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Bracketing Does NOT Mean HDR!

Posted on | January 16, 2010 | 1 Comment

If I see one more photograph of a dirty toilet basin processed via Photomatix with a caption like “Toilet, Bracketed”, I’m going to pop a blood vessel.

Bracketing is a safe guard when using something like the zone system (or your own adaptation of the zone system) with film and some digital cameras to ensure that you need not revisit the spot where your picture was taken. Its used when you take your best guess, from experience, to guess the camera settings needed to bring out not just all detail, but an emphasis on the best detail of a photograph. Film photographers are willing to waste up to nine exposures to make sure they got what they want, good digital photographers don’t trust their LCD and keep going until the histogram says they got the shot that they want – then they take some more.

First, you take the picture the way you think it should be taken.. then 1/3 stop (or 2/3, or a full stop) lower, then back to the original exposure, then the opposite on the higher end. This ensures that one of the three to nine exposures you take home is going to be the shot that you had in your mind when you took the trouble to set up your camera and actually tickle the shutter.

People that do landscapes for a living will also wash, rinse and repeat this technique while doing the same thing with their aperture setting.

Gustave Le Gray realized (somewhere around 1840) that high contrast shots tend to suck unless you spend a serious amount of time composing them, waiting patiently for nature to give you just the perfect light.┬áThen an idea dawned on him: “What if I take a step underexposed and sandwich it on top of the one I just took? THAT should tone down that pesky sky and clouds!” Brilliant idea, at the time when things like grad filters were existentially challenged and people shot with film that took up to ten minutes to expose. Photographers used to use braces to prop up their subjects at the time that HDR was first utilized because people could not naturally stay still long enough to be photographed. You’ve all seen pictures from the 1800′s that have ‘ghosts’ in them. The HDR technique was brilliant back then, but not practical. There was no way to compensate for things changing between exposures.

Now, its the new digital craze.

I don’t have anything inherently against HDR. Take a look at one of my friend’s work. That’s artistic, intentional and he knew what it was going to look like once done. Everything is blown out of visual proportion, intentionally. I intend to use it to a degree in a shoot I’m planning for next week where most subjects will be shady, textured crumbling concrete and steel.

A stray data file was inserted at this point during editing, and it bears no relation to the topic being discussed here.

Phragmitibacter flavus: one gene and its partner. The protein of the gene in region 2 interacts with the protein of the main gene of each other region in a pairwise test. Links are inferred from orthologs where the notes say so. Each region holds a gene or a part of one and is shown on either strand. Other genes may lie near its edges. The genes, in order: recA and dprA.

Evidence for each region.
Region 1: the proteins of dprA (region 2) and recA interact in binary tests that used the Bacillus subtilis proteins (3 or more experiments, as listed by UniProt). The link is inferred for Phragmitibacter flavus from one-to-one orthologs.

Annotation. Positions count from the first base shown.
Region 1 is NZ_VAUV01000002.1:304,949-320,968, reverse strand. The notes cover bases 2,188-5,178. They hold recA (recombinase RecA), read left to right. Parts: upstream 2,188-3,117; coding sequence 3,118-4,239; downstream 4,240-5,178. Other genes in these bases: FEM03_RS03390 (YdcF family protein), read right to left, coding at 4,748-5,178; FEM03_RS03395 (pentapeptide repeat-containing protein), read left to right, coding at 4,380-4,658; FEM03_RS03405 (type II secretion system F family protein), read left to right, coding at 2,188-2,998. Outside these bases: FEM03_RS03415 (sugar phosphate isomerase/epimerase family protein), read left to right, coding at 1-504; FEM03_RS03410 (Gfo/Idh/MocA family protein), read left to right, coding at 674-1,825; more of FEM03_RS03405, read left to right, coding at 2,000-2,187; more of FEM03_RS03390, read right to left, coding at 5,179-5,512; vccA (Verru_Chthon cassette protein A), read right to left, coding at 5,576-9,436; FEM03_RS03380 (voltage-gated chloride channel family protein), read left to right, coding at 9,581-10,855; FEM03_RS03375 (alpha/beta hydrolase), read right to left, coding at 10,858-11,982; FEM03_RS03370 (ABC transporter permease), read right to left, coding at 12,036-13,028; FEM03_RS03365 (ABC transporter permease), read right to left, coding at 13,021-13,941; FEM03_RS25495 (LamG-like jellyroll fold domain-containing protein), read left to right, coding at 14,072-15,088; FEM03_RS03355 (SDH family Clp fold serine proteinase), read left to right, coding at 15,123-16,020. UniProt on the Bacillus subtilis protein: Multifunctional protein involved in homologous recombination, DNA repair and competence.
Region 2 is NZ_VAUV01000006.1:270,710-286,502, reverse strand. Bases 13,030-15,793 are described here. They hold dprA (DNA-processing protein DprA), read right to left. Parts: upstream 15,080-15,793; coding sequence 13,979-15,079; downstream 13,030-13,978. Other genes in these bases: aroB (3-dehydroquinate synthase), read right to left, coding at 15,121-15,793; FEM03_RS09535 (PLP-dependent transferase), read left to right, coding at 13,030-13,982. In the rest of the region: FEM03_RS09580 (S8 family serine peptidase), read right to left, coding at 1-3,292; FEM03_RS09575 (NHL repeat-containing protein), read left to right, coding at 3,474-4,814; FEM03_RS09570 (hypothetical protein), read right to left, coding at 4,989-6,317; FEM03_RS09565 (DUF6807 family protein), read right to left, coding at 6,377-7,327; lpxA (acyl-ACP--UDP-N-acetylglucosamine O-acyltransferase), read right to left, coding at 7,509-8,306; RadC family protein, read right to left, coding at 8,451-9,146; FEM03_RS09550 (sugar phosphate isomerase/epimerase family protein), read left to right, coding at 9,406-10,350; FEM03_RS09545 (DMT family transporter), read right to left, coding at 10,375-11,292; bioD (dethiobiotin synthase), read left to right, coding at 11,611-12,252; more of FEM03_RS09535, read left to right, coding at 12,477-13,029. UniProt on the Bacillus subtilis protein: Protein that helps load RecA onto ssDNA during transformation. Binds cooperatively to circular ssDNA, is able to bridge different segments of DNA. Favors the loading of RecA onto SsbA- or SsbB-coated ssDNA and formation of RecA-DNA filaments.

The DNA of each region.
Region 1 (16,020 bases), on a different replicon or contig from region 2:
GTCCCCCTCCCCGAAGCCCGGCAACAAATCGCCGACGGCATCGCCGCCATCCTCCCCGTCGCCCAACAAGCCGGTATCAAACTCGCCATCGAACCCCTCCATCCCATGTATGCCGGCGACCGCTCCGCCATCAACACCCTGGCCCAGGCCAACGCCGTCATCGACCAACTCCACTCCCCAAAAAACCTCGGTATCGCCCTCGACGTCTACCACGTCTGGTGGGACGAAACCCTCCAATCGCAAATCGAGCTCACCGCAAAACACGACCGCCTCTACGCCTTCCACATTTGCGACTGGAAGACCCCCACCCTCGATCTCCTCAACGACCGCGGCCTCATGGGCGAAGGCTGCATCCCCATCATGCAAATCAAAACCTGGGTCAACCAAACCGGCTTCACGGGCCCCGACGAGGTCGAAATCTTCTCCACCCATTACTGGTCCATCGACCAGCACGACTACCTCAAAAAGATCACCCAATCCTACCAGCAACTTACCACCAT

Then we have this where a photographer grappled with a sky that had the same tones as his subject. To avoid a total wash out, an underexposed version was desaturated and laid on top. Boom, we have the sky, the lighthouse without the surreal effects that usually accompany HDR. The effect of the wide lens is the first thing you notice. If he hadn’t done that post process, the light house would have been a total wash against the sky. This is the exact same usage that Le Gray first conceptualized.

If you shoot a film camera or (wisely) don’t trust your LCD, use bracketing, there’s a good chance that you’ll bring back the best exposure. If you are shooting something specifically for the purpose of producing a HDR image, please stop calling it bracketing. Bracketing is done in camera, HDR + the usual tone mapping is done on a computer. And yes, I know Nikon lets you sandwich RAW output.

To recap:

HDR – Sandwiching sometimes 9 shots into one, correcting tone and ghosts then declaring your toilet as a national landmark because you made art from it. I’m just kidding, but it is worth noting that a lot of people are using it without an understanding of what they’re actually doing.

Bracketing – Being not so sure of your exposure you take some more ‘safeties’ at a step higher and lower. If you intend on making a HDR image post processing, you need to bracket the shot.

The thing that’s blowing my cork is that people are substituting the word “bracketed” when they really mean “HDR”. Almost every shot I put online is bracketed, I upload the best exposure out of the series and trash the rest.


One Response to “Bracketing Does NOT Mean HDR!”

  1. Bracketing Does NOT Mean HDR! | NO CARRIER | Laboratory contrasting photos
    January 16th, 2010 @ 2:28 pm

    [...] VIEW [...]

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